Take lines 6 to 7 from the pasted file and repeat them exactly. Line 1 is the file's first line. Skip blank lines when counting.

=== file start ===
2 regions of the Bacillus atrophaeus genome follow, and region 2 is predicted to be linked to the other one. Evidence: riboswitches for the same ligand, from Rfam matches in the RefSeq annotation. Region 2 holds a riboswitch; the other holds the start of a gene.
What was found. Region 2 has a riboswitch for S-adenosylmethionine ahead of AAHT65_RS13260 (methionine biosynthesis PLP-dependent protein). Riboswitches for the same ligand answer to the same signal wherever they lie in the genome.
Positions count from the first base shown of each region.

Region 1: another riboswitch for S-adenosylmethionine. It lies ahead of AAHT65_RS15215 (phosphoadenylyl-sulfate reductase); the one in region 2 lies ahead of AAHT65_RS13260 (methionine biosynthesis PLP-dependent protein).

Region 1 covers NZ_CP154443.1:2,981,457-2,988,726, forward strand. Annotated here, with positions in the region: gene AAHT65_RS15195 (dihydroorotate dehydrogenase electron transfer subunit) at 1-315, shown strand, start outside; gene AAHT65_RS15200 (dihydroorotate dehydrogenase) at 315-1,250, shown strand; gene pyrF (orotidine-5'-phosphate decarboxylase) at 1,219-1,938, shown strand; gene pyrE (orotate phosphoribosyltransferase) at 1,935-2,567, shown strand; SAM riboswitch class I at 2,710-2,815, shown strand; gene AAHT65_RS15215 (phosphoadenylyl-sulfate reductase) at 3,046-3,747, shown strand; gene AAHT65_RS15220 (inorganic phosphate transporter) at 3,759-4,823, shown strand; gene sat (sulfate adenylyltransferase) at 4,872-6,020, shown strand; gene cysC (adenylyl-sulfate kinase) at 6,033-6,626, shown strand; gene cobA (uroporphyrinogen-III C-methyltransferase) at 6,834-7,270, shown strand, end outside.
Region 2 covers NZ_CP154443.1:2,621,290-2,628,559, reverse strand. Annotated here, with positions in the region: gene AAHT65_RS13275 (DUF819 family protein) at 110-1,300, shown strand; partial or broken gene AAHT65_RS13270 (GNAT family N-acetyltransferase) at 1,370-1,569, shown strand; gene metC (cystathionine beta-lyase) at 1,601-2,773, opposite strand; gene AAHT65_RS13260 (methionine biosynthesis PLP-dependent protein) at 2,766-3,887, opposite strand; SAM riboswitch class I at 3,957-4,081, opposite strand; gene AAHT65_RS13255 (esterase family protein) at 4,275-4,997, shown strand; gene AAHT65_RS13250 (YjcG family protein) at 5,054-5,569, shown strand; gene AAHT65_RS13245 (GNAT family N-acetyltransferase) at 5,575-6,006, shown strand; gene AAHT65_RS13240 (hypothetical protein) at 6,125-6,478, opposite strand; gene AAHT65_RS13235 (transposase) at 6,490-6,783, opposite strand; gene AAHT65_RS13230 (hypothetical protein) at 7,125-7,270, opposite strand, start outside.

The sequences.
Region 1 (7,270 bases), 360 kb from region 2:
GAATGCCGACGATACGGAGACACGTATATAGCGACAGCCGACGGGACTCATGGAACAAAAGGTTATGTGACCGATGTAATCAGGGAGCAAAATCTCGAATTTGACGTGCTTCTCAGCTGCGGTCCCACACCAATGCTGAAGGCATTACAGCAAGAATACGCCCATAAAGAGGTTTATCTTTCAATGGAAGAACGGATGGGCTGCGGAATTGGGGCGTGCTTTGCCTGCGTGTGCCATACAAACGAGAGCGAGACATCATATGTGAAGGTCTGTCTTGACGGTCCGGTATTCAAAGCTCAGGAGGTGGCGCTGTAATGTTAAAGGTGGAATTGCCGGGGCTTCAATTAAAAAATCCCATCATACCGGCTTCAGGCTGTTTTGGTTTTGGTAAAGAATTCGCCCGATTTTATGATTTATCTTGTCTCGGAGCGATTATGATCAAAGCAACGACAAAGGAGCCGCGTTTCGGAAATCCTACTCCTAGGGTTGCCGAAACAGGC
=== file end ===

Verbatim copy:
Region 2 covers NZ_CP154443.1:2,621,290-2,628,559, reverse strand. Annotated here, with positions in the region: gene AAHT65_RS13275 (DUF819 family protein) at 110-1,300, shown strand; partial or broken gene AAHT65_RS13270 (GNAT family N-acetyltransferase) at 1,370-1,569, shown strand; gene metC (cystathionine beta-lyase) at 1,601-2,773, opposite strand; gene AAHT65_RS13260 (methionine biosynthesis PLP-dependent protein) at 2,766-3,887, opposite strand; SAM riboswitch class I at 3,957-4,081, opposite strand; gene AAHT65_RS13255 (esterase family protein) at 4,275-4,997, shown strand; gene AAHT65_RS13250 (YjcG family protein) at 5,054-5,569, shown strand; gene AAHT65_RS13245 (GNAT family N-acetyltransferase) at 5,575-6,006, shown strand; gene AAHT65_RS13240 (hypothetical protein) at 6,125-6,478, opposite strand; gene AAHT65_RS13235 (transposase) at 6,490-6,783, opposite strand; gene AAHT65_RS13230 (hypothetical protein) at 7,125-7,270, opposite strand, start outside.

The sequences.